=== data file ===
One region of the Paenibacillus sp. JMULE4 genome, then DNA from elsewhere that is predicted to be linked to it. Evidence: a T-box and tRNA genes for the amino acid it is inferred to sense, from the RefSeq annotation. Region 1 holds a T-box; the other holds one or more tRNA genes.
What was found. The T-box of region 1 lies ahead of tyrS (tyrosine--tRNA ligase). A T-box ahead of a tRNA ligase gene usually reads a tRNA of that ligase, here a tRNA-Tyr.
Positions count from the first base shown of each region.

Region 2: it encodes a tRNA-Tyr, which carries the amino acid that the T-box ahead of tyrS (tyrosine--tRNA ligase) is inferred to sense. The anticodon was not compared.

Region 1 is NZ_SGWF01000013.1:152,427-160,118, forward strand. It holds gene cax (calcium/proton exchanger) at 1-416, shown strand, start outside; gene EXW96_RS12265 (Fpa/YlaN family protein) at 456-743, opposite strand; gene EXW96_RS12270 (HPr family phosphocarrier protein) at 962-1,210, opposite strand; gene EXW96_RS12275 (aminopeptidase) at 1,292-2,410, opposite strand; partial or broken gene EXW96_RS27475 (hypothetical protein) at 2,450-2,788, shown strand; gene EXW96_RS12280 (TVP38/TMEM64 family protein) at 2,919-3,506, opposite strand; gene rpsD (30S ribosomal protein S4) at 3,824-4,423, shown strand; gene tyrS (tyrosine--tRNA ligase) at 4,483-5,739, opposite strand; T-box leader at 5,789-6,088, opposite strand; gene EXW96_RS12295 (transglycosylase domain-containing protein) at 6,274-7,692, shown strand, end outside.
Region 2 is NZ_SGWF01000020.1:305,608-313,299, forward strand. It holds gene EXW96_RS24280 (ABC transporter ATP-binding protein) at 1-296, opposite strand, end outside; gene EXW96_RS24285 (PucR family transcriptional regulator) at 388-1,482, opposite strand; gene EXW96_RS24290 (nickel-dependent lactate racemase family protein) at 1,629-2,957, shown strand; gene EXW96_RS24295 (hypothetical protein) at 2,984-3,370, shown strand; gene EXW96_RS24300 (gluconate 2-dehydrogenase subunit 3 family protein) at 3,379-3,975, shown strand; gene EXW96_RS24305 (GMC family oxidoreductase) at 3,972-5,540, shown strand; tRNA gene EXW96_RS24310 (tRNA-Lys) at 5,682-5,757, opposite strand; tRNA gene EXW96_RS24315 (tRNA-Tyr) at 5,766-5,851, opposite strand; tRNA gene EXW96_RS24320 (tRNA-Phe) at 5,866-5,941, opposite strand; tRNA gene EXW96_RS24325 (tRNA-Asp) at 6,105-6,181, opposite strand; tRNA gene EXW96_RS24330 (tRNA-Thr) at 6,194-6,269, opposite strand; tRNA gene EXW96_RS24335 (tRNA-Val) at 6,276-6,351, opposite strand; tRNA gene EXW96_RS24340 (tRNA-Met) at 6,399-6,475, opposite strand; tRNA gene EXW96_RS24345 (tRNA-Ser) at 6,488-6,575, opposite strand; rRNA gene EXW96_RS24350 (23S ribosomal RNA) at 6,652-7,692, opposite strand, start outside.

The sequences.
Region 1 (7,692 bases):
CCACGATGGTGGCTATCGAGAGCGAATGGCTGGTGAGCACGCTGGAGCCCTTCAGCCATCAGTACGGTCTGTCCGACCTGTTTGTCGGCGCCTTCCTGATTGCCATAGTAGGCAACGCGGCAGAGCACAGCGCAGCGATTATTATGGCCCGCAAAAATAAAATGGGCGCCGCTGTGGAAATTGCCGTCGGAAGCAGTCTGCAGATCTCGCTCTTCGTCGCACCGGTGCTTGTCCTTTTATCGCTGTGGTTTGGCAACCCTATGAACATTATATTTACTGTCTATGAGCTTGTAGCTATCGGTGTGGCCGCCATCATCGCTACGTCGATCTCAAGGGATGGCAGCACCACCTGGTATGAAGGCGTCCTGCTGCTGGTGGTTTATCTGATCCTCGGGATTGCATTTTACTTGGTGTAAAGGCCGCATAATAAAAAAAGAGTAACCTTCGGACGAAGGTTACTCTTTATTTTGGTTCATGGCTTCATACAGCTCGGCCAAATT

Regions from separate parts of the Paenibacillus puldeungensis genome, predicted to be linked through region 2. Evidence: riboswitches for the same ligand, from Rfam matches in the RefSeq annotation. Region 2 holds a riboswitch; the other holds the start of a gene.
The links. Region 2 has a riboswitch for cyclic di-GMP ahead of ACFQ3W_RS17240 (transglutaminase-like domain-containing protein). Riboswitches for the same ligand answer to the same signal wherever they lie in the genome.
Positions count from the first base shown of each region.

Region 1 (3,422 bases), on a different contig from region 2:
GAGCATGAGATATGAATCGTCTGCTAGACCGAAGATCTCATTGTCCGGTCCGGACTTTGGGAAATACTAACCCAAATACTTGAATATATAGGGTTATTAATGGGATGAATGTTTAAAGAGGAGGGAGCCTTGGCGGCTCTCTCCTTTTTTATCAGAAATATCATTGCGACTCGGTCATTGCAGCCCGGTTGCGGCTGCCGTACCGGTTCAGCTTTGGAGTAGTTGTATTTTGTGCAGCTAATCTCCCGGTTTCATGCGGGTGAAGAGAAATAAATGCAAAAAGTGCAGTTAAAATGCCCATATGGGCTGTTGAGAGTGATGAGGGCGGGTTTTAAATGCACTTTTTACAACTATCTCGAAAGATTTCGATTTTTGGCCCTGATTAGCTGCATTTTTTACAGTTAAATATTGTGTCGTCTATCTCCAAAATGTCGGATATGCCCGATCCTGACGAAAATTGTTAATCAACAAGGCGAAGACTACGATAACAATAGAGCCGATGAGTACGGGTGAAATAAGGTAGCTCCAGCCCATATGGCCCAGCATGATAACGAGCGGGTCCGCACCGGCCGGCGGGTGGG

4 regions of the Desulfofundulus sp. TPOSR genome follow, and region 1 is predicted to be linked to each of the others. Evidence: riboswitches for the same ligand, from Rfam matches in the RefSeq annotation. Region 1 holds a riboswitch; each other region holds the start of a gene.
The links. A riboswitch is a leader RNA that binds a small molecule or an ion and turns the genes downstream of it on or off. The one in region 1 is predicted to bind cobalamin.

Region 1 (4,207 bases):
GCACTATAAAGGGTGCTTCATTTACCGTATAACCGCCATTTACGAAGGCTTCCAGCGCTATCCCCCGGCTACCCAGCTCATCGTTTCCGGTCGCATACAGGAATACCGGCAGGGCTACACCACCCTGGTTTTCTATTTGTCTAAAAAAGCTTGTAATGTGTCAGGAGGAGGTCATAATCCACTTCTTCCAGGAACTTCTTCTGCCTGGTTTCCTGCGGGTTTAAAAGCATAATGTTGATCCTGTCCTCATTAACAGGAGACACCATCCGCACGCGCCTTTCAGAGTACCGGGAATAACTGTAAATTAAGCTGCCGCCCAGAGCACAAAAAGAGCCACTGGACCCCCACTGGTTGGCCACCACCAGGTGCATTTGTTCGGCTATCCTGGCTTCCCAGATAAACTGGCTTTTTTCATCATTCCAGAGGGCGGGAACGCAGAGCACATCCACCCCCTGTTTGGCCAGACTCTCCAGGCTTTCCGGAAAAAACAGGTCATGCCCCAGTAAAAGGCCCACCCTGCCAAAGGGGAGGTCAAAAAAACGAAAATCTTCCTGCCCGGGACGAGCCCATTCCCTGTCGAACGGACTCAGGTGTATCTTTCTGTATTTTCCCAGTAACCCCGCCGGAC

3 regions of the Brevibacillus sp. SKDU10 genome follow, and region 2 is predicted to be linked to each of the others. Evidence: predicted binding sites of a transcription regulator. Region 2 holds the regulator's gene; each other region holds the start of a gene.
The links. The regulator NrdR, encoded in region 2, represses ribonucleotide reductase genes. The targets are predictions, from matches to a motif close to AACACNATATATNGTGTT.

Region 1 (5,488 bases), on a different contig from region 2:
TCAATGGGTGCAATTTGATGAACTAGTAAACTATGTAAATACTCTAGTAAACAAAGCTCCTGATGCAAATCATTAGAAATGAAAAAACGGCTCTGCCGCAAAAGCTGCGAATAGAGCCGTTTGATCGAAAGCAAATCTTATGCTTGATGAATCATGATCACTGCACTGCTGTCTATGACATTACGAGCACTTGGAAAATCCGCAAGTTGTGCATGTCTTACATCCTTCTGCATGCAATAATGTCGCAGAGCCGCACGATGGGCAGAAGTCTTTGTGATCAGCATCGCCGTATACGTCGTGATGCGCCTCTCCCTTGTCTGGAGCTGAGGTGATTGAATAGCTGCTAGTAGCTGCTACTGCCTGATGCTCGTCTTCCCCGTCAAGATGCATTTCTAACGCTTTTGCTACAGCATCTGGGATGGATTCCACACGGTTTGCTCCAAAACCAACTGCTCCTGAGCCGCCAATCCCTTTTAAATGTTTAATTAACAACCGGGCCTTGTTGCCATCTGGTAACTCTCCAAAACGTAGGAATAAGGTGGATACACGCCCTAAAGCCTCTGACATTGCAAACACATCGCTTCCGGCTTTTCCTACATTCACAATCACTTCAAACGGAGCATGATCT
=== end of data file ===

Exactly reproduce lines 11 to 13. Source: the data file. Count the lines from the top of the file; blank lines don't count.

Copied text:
The links. Region 2 has a riboswitch for cyclic di-GMP ahead of ACFQ3W_RS17240 (transglutaminase-like domain-containing protein). Riboswitches for the same ligand answer to the same signal wherever they lie in the genome.
Positions count from the first base shown of each region.

Region 1 (3,422 bases), on a different contig from region 2: